Brew Britannia: the strange rebirth of British beer
by Jessica Boak and Ray Bailey
Aurum Press, 2014
I’m a bit of a history geek. History brings us perspective, and this book is a much welcomed perspective for those of us who love British beer, but weren’t around to see the birth of the modern British beer scene, in all its wonderful diversity.
Back in the mid-1960s, things were quite different. Small breweries were dying out and the big brewers were flexing their muscles. Interesting beers were disappearing and consumers were left with little choice from the tied brewery pubs. Real cask-matured ales were being squeezed out by boring keg bitters. Things got worse through the 1970s, to the point that by 1976 there were 147 brewers across the UK, owned by 82 companies. Beer was officially rubbish and in danger of dying out.
That sounds quite a lot: I can’t name you 147 brewers now. (Not anywhere close.) But it isn’t, not compared with today. In 2012, for the first time since before the first world war, the number of breweries exceeded 1000. We now have much more choice in beer styles. We are truly living in a new golden age of beer.
This book, by bloggers Boak and Bailey, is a detailed history of how this transformation took place. It’s quite scholarly, even, with lots of sources quoted in detail. It may lack a strong narrative theme, but there’s perhaps a raw honesty that comes with this lack of polish. Here are lots of facts, and you can take them away and make of it what you will. It deals at length with the role of CAMRA in being a vocal activist speaking out for interesting beer, but doesn’t shy away from the political issues that have arisen now that the battle has been won, the door has been opened, and CAMRA seemingly can’t get its head that interesting beer should be judged on its merits, and not on the method of its production.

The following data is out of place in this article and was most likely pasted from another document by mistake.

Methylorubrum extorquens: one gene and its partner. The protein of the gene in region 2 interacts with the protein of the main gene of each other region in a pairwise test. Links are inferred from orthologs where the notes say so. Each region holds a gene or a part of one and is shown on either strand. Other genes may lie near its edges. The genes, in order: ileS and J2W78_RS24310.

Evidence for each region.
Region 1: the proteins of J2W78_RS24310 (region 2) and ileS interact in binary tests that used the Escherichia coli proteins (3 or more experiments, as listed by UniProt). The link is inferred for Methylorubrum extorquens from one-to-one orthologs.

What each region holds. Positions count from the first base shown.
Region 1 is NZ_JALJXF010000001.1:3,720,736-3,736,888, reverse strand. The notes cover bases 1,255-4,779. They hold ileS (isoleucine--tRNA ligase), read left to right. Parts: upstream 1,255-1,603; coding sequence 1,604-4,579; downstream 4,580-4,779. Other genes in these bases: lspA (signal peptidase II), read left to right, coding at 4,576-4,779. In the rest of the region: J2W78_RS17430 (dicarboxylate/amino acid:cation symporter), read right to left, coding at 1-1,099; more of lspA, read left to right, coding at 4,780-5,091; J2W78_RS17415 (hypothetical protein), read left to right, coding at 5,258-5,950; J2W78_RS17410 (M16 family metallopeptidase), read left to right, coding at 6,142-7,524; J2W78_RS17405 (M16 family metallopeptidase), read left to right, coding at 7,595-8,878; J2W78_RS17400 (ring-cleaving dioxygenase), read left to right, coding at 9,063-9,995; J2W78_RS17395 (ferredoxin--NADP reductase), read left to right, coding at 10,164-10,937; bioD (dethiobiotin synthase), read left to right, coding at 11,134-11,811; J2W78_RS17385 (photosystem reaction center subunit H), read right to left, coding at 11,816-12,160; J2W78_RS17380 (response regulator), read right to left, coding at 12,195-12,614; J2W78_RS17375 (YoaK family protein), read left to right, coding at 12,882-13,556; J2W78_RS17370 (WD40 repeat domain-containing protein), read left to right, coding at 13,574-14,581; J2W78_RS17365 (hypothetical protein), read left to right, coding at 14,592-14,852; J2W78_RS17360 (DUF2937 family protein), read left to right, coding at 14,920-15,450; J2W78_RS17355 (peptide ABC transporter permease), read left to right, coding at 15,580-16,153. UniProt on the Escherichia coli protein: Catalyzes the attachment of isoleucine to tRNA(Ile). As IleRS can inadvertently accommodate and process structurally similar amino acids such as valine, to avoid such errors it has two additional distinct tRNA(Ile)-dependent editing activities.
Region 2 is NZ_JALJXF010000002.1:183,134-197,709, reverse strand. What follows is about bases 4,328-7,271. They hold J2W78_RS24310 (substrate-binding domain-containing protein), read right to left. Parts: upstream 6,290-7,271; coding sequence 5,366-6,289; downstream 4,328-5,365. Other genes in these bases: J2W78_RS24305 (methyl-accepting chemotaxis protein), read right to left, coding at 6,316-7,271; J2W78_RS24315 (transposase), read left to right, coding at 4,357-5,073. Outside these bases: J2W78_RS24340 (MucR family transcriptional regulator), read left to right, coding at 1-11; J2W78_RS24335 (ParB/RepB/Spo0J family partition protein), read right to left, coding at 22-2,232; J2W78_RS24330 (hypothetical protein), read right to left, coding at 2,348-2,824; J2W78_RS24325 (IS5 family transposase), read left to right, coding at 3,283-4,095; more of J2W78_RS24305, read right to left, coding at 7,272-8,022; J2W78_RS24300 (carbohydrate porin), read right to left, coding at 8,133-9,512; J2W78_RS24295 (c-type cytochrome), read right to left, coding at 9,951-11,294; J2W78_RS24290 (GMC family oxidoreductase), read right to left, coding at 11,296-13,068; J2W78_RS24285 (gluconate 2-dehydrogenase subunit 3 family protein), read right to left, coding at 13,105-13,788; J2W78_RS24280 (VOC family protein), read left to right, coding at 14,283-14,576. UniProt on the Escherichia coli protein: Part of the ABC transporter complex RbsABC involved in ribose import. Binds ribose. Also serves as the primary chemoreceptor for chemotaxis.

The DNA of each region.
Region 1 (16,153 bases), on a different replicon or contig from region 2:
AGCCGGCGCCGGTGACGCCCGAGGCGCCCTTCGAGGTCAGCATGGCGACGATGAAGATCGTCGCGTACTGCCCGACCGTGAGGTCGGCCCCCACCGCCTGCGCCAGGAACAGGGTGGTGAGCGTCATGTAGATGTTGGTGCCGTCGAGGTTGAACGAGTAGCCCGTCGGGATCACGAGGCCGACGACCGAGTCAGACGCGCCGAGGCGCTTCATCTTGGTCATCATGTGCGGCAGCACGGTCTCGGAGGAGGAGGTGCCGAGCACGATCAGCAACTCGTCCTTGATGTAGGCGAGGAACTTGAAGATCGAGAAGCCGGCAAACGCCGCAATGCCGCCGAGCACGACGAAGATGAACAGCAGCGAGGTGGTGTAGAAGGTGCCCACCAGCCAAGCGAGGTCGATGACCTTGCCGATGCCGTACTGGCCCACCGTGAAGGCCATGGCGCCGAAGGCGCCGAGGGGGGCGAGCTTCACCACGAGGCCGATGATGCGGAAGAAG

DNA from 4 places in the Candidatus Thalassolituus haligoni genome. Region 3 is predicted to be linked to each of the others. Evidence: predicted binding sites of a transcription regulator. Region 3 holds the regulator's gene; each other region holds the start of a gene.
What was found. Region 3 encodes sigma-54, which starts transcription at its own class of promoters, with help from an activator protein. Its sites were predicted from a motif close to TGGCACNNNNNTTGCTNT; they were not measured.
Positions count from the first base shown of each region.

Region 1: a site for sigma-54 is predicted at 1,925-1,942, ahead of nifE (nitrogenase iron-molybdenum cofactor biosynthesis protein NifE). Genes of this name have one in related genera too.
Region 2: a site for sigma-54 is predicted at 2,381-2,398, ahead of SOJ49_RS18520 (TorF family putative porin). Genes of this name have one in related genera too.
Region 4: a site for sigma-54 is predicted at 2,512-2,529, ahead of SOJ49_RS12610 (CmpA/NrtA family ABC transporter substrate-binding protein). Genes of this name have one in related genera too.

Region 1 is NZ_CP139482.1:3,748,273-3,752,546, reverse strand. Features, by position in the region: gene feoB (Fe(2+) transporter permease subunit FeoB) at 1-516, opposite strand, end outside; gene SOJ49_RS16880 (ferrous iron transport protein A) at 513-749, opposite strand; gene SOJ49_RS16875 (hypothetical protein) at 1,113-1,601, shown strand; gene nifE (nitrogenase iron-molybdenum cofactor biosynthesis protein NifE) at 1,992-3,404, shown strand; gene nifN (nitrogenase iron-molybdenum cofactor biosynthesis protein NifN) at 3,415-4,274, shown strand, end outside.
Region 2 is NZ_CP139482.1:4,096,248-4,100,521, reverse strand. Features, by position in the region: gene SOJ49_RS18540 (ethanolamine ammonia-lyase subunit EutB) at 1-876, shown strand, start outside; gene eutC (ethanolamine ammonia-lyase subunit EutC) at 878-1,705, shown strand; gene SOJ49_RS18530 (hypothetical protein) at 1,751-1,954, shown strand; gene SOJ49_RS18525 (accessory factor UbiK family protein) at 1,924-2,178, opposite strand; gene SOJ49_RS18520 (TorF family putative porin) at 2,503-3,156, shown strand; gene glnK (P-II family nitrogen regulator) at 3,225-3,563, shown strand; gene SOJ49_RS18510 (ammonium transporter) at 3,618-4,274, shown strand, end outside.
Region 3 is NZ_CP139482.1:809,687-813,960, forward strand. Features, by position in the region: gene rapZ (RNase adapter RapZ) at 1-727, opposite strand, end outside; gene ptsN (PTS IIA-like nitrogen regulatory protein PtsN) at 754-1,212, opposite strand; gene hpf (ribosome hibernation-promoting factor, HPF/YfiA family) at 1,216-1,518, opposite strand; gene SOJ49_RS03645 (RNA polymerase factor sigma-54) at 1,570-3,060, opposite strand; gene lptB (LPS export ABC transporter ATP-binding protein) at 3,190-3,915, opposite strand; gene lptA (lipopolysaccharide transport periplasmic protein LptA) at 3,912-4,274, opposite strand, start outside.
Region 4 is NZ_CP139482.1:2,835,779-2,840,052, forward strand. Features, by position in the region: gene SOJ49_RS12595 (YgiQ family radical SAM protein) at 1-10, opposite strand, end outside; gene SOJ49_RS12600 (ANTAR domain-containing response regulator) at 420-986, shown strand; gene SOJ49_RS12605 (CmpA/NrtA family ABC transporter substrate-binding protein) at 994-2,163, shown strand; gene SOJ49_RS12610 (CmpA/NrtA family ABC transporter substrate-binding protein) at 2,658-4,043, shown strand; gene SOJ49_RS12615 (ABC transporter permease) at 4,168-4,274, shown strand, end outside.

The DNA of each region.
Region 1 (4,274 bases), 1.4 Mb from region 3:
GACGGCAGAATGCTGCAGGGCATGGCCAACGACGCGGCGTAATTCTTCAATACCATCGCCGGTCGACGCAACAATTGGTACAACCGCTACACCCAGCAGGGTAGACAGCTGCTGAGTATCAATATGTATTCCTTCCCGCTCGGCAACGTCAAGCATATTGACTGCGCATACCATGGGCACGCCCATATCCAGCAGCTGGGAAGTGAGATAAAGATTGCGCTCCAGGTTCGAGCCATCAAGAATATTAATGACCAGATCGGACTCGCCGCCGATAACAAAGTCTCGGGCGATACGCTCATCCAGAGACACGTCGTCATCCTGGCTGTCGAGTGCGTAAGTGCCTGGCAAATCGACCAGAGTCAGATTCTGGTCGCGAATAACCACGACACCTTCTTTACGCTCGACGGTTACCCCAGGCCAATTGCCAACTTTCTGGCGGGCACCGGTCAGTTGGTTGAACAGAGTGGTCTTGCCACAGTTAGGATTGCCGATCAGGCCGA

One question I have: how much of this shift in beer is attributable to CAMRA, and how much to general societal changes that have taken place since the mid-1970s? Food has got more interesting, in the absence of a campaign for real food. Was CAMRA a manifestation of changing times that quite naturally appeared as people were looking for more interesting food and drink, or was it causal in any way?
I enjoyed reading this book, and if you have a strong interest in the modern British beer scene, you should probably buy a copy (and read it with sitting in an armchair with your sandals and cardigan on – only joking!).
This book on Amazon.co.uk: Brew Britannia: The Strange Rebirth of British Beer